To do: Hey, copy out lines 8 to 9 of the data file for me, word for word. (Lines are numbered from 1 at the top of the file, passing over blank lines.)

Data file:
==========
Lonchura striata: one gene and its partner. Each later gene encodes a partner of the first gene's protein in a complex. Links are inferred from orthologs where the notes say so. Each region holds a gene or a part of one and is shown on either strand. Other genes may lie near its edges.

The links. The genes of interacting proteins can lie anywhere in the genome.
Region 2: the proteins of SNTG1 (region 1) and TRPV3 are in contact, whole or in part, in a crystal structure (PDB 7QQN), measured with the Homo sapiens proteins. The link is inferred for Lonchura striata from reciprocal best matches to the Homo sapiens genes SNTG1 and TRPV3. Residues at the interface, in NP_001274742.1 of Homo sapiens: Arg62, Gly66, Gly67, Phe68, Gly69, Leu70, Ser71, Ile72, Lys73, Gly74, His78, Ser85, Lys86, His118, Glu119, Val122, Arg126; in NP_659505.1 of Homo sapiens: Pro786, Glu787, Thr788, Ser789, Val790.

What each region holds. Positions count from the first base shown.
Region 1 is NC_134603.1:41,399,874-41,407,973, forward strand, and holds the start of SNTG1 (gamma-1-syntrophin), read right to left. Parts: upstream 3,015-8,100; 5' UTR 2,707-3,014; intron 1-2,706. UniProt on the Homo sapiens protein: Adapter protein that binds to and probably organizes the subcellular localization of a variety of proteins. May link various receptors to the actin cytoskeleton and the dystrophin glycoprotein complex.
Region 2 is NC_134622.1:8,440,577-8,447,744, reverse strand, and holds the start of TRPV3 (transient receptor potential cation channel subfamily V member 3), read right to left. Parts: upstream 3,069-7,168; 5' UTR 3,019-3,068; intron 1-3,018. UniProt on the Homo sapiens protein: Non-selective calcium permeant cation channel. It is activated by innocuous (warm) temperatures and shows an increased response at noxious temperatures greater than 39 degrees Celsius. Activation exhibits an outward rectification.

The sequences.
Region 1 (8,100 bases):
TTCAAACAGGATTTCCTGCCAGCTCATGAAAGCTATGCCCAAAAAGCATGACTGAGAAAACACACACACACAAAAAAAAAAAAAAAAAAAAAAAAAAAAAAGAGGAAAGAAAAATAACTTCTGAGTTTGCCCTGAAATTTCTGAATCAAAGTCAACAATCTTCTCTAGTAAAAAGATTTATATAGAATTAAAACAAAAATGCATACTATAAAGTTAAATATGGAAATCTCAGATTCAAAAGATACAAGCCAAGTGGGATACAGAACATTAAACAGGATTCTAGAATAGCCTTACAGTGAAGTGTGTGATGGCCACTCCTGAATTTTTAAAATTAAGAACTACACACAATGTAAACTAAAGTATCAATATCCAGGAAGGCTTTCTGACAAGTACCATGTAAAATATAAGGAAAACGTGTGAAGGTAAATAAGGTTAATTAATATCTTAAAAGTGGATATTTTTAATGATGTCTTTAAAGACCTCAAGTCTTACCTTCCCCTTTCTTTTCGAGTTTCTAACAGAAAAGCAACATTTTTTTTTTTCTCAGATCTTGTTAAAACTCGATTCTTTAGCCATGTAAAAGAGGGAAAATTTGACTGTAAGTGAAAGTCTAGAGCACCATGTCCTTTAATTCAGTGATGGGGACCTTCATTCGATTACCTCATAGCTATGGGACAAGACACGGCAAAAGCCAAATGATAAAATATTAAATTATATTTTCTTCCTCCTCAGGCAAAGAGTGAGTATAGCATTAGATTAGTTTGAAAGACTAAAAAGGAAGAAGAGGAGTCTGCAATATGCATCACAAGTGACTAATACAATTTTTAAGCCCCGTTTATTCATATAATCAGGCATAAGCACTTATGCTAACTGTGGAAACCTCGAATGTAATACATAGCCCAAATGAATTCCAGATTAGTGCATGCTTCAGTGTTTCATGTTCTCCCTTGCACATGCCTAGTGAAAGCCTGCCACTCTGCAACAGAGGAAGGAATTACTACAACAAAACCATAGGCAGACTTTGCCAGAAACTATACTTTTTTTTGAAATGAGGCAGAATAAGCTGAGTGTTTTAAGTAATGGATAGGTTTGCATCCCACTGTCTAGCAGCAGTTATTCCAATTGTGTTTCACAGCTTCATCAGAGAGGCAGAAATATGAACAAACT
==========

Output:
Region 1 (8,100 bases):
TTCAAACAGGATTTCCTGCCAGCTCATGAAAGCTATGCCCAAAAAGCATGACTGAGAAAACACACACACACAAAAAAAAAAAAAAAAAAAAAAAAAAAAAAGAGGAAAGAAAAATAACTTCTGAGTTTGCCCTGAAATTTCTGAATCAAAGTCAACAATCTTCTCTAGTAAAAAGATTTATATAGAATTAAAACAAAAATGCATACTATAAAGTTAAATATGGAAATCTCAGATTCAAAAGATACAAGCCAAGTGGGATACAGAACATTAAACAGGATTCTAGAATAGCCTTACAGTGAAGTGTGTGATGGCCACTCCTGAATTTTTAAAATTAAGAACTACACACAATGTAAACTAAAGTATCAATATCCAGGAAGGCTTTCTGACAAGTACCATGTAAAATATAAGGAAAACGTGTGAAGGTAAATAAGGTTAATTAATATCTTAAAAGTGGATATTTTTAATGATGTCTTTAAAGACCTCAAGTCTTACCTTCCCCTTTCTTTTCGAGTTTCTAACAGAAAAGCAACATTTTTTTTTTTCTCAGATCTTGTTAAAACTCGATTCTTTAGCCATGTAAAAGAGGGAAAATTTGACTGTAAGTGAAAGTCTAGAGCACCATGTCCTTTAATTCAGTGATGGGGACCTTCATTCGATTACCTCATAGCTATGGGACAAGACACGGCAAAAGCCAAATGATAAAATATTAAATTATATTTTCTTCCTCCTCAGGCAAAGAGTGAGTATAGCATTAGATTAGTTTGAAAGACTAAAAAGGAAGAAGAGGAGTCTGCAATATGCATCACAAGTGACTAATACAATTTTTAAGCCCCGTTTATTCATATAATCAGGCATAAGCACTTATGCTAACTGTGGAAACCTCGAATGTAATACATAGCCCAAATGAATTCCAGATTAGTGCATGCTTCAGTGTTTCATGTTCTCCCTTGCACATGCCTAGTGAAAGCCTGCCACTCTGCAACAGAGGAAGGAATTACTACAACAAAACCATAGGCAGACTTTGCCAGAAACTATACTTTTTTTTGAAATGAGGCAGAATAAGCTGAGTGTTTTAAGTAATGGATAGGTTTGCATCCCACTGTCTAGCAGCAGTTATTCCAATTGTGTTTCACAGCTTCATCAGAGAGGCAGAAATATGAACAAACT